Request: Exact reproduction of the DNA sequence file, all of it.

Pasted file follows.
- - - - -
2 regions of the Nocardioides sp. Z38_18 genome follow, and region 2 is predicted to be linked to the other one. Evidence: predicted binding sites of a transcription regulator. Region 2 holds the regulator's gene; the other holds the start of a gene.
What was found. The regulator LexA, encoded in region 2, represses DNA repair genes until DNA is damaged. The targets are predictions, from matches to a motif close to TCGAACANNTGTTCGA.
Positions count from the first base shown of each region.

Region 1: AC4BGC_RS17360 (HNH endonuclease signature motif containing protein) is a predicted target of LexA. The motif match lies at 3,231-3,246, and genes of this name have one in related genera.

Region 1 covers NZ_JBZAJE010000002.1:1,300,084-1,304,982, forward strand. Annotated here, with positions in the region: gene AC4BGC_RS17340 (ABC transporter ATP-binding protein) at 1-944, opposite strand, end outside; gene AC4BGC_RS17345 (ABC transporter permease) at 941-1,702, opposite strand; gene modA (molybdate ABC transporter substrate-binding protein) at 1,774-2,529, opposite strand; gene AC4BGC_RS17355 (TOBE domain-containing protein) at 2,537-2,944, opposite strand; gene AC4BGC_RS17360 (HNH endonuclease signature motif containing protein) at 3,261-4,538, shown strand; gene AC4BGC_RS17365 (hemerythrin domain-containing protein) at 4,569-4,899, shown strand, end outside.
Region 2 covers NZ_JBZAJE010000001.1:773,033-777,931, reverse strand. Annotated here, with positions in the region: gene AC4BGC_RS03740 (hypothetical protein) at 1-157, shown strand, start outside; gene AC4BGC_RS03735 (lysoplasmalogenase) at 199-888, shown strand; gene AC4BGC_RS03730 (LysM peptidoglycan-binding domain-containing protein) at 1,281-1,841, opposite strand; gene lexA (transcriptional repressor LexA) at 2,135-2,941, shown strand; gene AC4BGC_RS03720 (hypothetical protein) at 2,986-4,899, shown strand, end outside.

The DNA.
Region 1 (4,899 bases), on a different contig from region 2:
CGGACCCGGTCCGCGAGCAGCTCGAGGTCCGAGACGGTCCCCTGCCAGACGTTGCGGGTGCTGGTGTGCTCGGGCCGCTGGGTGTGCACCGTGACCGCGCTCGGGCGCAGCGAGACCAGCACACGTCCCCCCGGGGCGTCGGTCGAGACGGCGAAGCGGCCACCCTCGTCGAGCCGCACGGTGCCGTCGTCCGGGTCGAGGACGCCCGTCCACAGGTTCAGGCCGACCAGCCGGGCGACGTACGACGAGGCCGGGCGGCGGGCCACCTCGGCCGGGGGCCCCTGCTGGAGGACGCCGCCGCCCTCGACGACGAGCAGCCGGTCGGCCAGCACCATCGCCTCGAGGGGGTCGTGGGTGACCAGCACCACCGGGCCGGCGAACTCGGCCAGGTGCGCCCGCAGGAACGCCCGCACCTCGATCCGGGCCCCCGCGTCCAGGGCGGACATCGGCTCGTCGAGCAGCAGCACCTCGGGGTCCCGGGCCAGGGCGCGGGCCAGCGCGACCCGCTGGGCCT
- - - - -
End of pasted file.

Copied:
2 regions of the Nocardioides sp. Z38_18 genome follow, and region 2 is predicted to be linked to the other one. Evidence: predicted binding sites of a transcription regulator. Region 2 holds the regulator's gene; the other holds the start of a gene.
What was found. The regulator LexA, encoded in region 2, represses DNA repair genes until DNA is damaged. The targets are predictions, from matches to a motif close to TCGAACANNTGTTCGA.
Positions count from the first base shown of each region.

Region 1: AC4BGC_RS17360 (HNH endonuclease signature motif containing protein) is a predicted target of LexA. The motif match lies at 3,231-3,246, and genes of this name have one in related genera.

Region 1 covers NZ_JBZAJE010000002.1:1,300,084-1,304,982, forward strand. Annotated here, with positions in the region: gene AC4BGC_RS17340 (ABC transporter ATP-binding protein) at 1-944, opposite strand, end outside; gene AC4BGC_RS17345 (ABC transporter permease) at 941-1,702, opposite strand; gene modA (molybdate ABC transporter substrate-binding protein) at 1,774-2,529, opposite strand; gene AC4BGC_RS17355 (TOBE domain-containing protein) at 2,537-2,944, opposite strand; gene AC4BGC_RS17360 (HNH endonuclease signature motif containing protein) at 3,261-4,538, shown strand; gene AC4BGC_RS17365 (hemerythrin domain-containing protein) at 4,569-4,899, shown strand, end outside.
Region 2 covers NZ_JBZAJE010000001.1:773,033-777,931, reverse strand. Annotated here, with positions in the region: gene AC4BGC_RS03740 (hypothetical protein) at 1-157, shown strand, start outside; gene AC4BGC_RS03735 (lysoplasmalogenase) at 199-888, shown strand; gene AC4BGC_RS03730 (LysM peptidoglycan-binding domain-containing protein) at 1,281-1,841, opposite strand; gene lexA (transcriptional repressor LexA) at 2,135-2,941, shown strand; gene AC4BGC_RS03720 (hypothetical protein) at 2,986-4,899, shown strand, end outside.

The DNA.
Region 1 (4,899 bases), on a different contig from region 2:
CGGACCCGGTCCGCGAGCAGCTCGAGGTCCGAGACGGTCCCCTGCCAGACGTTGCGGGTGCTGGTGTGCTCGGGCCGCTGGGTGTGCACCGTGACCGCGCTCGGGCGCAGCGAGACCAGCACACGTCCCCCCGGGGCGTCGGTCGAGACGGCGAAGCGGCCACCCTCGTCGAGCCGCACGGTGCCGTCGTCCGGGTCGAGGACGCCCGTCCACAGGTTCAGGCCGACCAGCCGGGCGACGTACGACGAGGCCGGGCGGCGGGCCACCTCGGCCGGGGGCCCCTGCTGGAGGACGCCGCCGCCCTCGACGACGAGCAGCCGGTCGGCCAGCACCATCGCCTCGAGGGGGTCGTGGGTGACCAGCACCACCGGGCCGGCGAACTCGGCCAGGTGCGCCCGCAGGAACGCCCGCACCTCGATCCGGGCCCCCGCGTCCAGGGCGGACATCGGCTCGTCGAGCAGCAGCACCTCGGGGTCCCGGGCCAGGGCGCGGGCCAGCGCGACCCGCTGGGCCT